Chinese non-life insurers are set to be badly hit by the rising costs of widespread floods which hit parts of the country last month.
Ratings firm Fitch has warned claims from the floods will undermine the underwriting results of Chinese non-life insurers in 2020.
“The increase in claims related to the floods and slower premium growth due to the coronavirus pandemic will squeeze the operating margin of property insurers in 2020,” said a spokesman from the firm’s Shanghai office which has carried out the research. “Economic damage from the floods is likely to be costly as heavy rainfall has ruined thousands of buildings since early June 2020. Fitch will monitor the insurance losses and their impacts on insurers’ financial performance and solvency adequacy.”
Heavy rainfall from early June resulted in severe floods in southern China, including in Guangdong, Guangxi, and Fujian Provinces, and the Yangtze River basin, including the provinces of Hubei, Hunan and Jiangsu. More than 140 people have died or are missing and about 2 million residents needed to be relocated due to flooding, according to China’s Ministry of Emergency Management (MEM). The floods have resulted in direct economic losses of more than CNY69.6 billion as of 10 July, MEM said.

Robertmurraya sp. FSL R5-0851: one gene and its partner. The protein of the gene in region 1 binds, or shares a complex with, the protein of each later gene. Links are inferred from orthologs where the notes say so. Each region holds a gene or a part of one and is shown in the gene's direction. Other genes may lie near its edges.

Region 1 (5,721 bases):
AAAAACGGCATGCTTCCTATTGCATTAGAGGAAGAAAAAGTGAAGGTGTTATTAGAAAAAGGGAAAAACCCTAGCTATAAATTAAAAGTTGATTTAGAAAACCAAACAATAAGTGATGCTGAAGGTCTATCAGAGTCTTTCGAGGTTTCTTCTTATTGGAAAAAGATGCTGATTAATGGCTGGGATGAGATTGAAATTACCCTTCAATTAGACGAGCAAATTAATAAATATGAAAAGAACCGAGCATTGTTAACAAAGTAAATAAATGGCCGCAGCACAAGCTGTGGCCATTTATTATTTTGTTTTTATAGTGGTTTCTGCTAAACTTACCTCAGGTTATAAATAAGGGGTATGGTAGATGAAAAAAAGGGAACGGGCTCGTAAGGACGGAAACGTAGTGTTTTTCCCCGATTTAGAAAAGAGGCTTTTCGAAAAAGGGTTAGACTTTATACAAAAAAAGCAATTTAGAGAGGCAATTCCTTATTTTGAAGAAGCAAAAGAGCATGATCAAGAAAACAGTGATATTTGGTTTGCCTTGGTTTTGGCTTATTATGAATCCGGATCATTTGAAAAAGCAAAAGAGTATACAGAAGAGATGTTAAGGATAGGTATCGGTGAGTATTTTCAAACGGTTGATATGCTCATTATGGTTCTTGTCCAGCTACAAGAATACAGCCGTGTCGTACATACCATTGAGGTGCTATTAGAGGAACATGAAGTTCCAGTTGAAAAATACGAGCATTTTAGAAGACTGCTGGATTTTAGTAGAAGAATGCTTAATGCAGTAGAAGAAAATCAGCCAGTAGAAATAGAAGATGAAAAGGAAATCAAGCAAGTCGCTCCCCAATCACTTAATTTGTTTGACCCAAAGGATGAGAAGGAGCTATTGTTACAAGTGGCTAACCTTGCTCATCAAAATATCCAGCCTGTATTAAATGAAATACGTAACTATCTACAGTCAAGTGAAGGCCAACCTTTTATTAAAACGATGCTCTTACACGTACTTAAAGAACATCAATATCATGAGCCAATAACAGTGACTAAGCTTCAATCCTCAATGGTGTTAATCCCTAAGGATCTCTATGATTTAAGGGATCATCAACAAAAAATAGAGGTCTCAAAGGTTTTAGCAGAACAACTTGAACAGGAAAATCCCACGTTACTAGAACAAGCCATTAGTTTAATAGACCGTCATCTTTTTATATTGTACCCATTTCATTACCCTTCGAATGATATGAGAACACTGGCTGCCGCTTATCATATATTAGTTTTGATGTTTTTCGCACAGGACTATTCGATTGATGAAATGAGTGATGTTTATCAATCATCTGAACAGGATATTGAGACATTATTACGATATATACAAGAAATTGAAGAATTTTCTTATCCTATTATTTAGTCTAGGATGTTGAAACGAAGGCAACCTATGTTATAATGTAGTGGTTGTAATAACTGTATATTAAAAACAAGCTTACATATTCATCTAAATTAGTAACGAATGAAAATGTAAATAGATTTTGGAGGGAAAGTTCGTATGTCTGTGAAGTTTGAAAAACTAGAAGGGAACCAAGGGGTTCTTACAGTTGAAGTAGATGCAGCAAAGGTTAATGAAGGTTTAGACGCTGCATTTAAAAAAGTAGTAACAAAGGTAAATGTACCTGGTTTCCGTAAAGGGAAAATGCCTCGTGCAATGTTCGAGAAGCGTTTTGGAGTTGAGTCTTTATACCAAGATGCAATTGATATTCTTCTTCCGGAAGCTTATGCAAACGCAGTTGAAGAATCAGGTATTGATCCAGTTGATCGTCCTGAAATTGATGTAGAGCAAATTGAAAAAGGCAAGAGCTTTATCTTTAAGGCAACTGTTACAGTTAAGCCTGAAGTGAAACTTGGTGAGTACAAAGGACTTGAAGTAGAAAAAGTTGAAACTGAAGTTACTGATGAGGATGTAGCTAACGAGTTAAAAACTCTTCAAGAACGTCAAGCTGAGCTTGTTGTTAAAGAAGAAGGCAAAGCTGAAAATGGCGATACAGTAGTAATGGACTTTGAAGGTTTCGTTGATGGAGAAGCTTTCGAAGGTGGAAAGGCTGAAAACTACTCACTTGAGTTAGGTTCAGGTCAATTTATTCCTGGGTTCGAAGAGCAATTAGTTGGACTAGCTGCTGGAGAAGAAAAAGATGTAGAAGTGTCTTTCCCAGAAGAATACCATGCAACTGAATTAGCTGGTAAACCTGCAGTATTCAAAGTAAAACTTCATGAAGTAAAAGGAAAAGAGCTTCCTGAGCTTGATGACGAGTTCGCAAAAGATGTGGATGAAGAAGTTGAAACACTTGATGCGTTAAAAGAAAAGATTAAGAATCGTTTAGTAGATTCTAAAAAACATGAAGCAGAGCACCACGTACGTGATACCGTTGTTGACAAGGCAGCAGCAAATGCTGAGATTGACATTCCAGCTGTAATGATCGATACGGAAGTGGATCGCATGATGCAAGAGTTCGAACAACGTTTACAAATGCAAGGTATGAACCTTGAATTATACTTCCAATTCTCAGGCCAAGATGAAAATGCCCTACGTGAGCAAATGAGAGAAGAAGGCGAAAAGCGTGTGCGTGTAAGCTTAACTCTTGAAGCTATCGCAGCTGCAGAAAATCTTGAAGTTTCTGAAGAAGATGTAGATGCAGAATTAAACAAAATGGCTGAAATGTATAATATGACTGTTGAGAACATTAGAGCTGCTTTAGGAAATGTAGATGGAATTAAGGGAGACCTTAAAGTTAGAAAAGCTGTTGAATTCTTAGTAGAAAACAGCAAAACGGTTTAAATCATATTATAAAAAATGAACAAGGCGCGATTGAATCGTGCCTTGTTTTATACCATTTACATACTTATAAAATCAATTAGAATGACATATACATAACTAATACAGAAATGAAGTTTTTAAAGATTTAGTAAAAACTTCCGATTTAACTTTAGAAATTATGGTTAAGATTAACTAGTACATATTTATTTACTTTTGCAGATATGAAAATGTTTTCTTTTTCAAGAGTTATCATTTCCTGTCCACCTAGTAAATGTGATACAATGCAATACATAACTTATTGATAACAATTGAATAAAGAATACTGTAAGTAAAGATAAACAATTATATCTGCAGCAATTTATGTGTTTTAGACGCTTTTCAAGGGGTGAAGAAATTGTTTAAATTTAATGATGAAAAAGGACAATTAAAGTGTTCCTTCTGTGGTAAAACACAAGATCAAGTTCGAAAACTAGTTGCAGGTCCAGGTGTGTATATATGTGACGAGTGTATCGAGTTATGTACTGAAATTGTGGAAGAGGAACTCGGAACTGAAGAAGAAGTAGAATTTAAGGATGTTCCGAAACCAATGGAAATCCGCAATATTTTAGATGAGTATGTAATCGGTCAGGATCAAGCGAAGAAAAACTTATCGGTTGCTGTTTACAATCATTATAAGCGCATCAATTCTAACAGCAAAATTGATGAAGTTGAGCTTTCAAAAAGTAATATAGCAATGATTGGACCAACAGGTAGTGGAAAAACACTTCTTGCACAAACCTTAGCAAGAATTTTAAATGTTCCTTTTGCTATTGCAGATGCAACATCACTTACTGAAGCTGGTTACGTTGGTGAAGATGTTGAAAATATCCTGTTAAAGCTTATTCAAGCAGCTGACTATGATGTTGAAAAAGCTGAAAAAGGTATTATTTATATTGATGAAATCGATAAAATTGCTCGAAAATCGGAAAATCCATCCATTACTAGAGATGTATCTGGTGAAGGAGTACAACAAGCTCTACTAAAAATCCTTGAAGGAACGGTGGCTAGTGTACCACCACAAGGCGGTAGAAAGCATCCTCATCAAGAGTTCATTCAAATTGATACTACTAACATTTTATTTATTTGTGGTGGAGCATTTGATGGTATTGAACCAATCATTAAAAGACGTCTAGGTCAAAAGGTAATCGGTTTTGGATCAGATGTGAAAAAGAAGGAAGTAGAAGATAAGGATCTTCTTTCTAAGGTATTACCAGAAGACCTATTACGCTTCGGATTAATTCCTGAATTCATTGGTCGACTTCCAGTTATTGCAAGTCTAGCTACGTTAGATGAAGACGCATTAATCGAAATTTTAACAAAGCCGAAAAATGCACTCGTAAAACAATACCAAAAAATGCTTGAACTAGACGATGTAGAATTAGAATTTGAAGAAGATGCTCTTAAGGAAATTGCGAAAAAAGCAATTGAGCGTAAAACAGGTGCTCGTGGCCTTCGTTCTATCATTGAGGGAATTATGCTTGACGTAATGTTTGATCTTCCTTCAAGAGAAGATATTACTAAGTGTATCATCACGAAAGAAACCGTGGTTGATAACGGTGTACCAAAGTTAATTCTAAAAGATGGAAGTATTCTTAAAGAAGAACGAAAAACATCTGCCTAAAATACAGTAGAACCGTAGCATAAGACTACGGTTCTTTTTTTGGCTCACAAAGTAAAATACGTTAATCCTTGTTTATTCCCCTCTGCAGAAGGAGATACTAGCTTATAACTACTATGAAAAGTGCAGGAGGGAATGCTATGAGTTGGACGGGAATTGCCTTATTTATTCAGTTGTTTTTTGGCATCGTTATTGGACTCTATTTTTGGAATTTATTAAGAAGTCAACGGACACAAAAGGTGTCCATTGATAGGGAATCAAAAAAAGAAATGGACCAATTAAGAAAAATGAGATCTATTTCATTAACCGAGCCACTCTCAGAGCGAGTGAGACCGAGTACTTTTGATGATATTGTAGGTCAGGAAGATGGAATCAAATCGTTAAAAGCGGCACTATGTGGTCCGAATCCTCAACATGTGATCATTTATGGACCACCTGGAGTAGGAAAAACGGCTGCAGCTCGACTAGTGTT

“Catastrophe risks, such as typhoons or flooding, pose threats to Chinese insurers’ financial viability, even though the overall penetration rate for catastrophe coverage is not high,” said Fitch. “Insurers generally manage their catastrophe risks, including flooding, through active monitoring of risk accumulation and reinsurance protection.
However, limited claims statistics, increased frequency of extreme weather events, and the geographical diversity in China challenge insurers’ ability to enhance their sophistication in pricing and modelling risks associated with floods. Nonetheless, depending on the reinsurance structure and coverage limits, Fitch expects direct insurers to recover part of their insured losses from the floods from reinsurers.”
Fitch said it expects claims from the floods to continue to surge as the rainy season is still to be completed in certain parts of China. According to the insurance regulator, insurers in Hubei, Guangxi and Jiangxi provinces have reported aggregate incurred losses of more than CNY500 million as of 9 July, including claims from motor, agricultural and property insurance.
Chinese non-life insurers were hit by substantial claims following heavy flooding in 2016. The insured loss related to the string of floods and storms in June to August in 2016 exceeded CNY4 billion.